Thomas Jefferson made this clear in a letter to James Madison, December 20, 1787: “A bill of rights is what the people are entitled to against every government on earth, general or particular, and what no just government should refuse, or rest on inference.”

Bill of Rights Day is a great time for letters to the editor pointing out the vital importance of our Bill of Rights freedoms — and urging citizens to stand up for the Bill of Rights and reject the too-often-heard calls by politicians to sacrifice our precious liberty for (alleged) security.

Bill of Rights Day is a great time for speeches, public events, and other creative celebrations. For talking with family, friends, colleagues about this American treasure.

Here’s something that might be helpful. Several years ago students at Liberty Middle School in Ashley, Virginia prepared a short summary of the Bill of Rights.

While this condensed version doesn’t have the majesty, depth and detail of the entire document, it is short and easy to understand, and may be useful to you in discussions and letters. I’ve edited it just a bit.

THE BILL OF RIGHTS: First Ten Amendments to the Constitution

1. Freedom of religion, freedom of speech, freedom of the press, right to assemble peaceably, right to petition the government about grievances.
2. Right to keep and bear arms.
3. Citizens do not have to quarter soldiers during peacetime.
4. No unreasonable searches and seizures.
5. Rights of the accused.
6. Right to a fair trial.
7. Right to a trial by jury in civil cases also.
8. No cruel and unusual punishments.
9. Unenumerated rights go to the people.
10. Reserves all powers not given to the national government to the states or the people.

As Adam Summers of the Reason Foundation observed in The Libertarian Perspective:

“The Founders must be spinning in their graves. Nearly everything the government does today is unconstitutional under the system they instituted. Governmental powers were expressly limited; individual liberties were not. Now it seems it is the other way around. …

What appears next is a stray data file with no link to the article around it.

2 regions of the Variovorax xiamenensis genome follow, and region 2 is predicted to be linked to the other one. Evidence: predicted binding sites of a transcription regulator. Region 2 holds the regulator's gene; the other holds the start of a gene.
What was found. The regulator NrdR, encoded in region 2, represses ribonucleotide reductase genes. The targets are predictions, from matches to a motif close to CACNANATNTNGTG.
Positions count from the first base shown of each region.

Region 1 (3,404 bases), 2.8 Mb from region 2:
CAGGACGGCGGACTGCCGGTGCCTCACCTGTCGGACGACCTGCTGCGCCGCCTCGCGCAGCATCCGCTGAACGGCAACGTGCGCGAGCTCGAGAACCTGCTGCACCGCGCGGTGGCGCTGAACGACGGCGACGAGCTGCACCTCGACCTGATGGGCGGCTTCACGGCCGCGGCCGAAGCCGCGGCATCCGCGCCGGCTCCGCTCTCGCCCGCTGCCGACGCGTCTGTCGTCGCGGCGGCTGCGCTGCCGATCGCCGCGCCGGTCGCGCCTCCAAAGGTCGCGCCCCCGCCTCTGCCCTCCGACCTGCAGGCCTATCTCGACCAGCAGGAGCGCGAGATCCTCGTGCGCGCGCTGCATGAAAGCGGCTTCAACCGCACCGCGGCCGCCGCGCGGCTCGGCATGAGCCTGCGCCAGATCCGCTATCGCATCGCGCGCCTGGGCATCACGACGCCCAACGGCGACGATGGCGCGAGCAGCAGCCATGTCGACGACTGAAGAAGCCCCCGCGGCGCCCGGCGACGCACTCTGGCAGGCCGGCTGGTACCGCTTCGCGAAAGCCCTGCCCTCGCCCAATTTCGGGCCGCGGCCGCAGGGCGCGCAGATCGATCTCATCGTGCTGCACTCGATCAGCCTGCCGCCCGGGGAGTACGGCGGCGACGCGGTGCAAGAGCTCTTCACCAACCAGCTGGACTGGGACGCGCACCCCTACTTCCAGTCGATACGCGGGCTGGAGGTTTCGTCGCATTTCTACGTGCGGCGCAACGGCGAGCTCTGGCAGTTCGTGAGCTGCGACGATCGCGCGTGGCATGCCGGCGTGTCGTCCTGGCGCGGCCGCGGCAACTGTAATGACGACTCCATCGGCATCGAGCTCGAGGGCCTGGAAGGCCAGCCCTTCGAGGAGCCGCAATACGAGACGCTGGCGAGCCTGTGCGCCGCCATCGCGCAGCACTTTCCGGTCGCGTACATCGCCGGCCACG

“If the Bill of Rights is to regain its meaning, we must rededicate ourselves to the principles it asserts and be mindful that a government powerful enough to give us all we want is powerful enough to take away everything we have.”

Let it begin with you. This December 15, remind all Americans that we are, as the National Constitution Center puts it, a nation of “Bill”-ionaires.

Happy Bill of Rights Day!

Yours for Liberty,
Sharon

Instead of “Government Subsidies”…

in Communicating Liberty, Liberator Online Archives by Sharon Harris Comments are off

(From the One-Minute Liberty Tip section in Volume 18, No. 22 of the Liberator Online. Subscribe here!)

Libertarians often complain about “government subsidies” of various types. And rightfully so.

Like many people of other political views, libertarians object to government subsidies to corporations. To millionaire farmers. To baseball teams. And so on.

We are right to criticize such outrageous spending.

But consider using different phrasing.

“Government subsidies” sounds like the government is reaching into its pockets and handing out its own money.

We libertarians know, however, that the government has no money of its own. It is reaching into our pockets and the pockets of our fellow citizens, forcibly seizing money from us, and handing our money over to its favored special interests.

So let’s use language that makes that clearer. That tells who is really footing the bill.

Instead of “government subsides” to corporations, try “taxpayer subsidies” to corporations.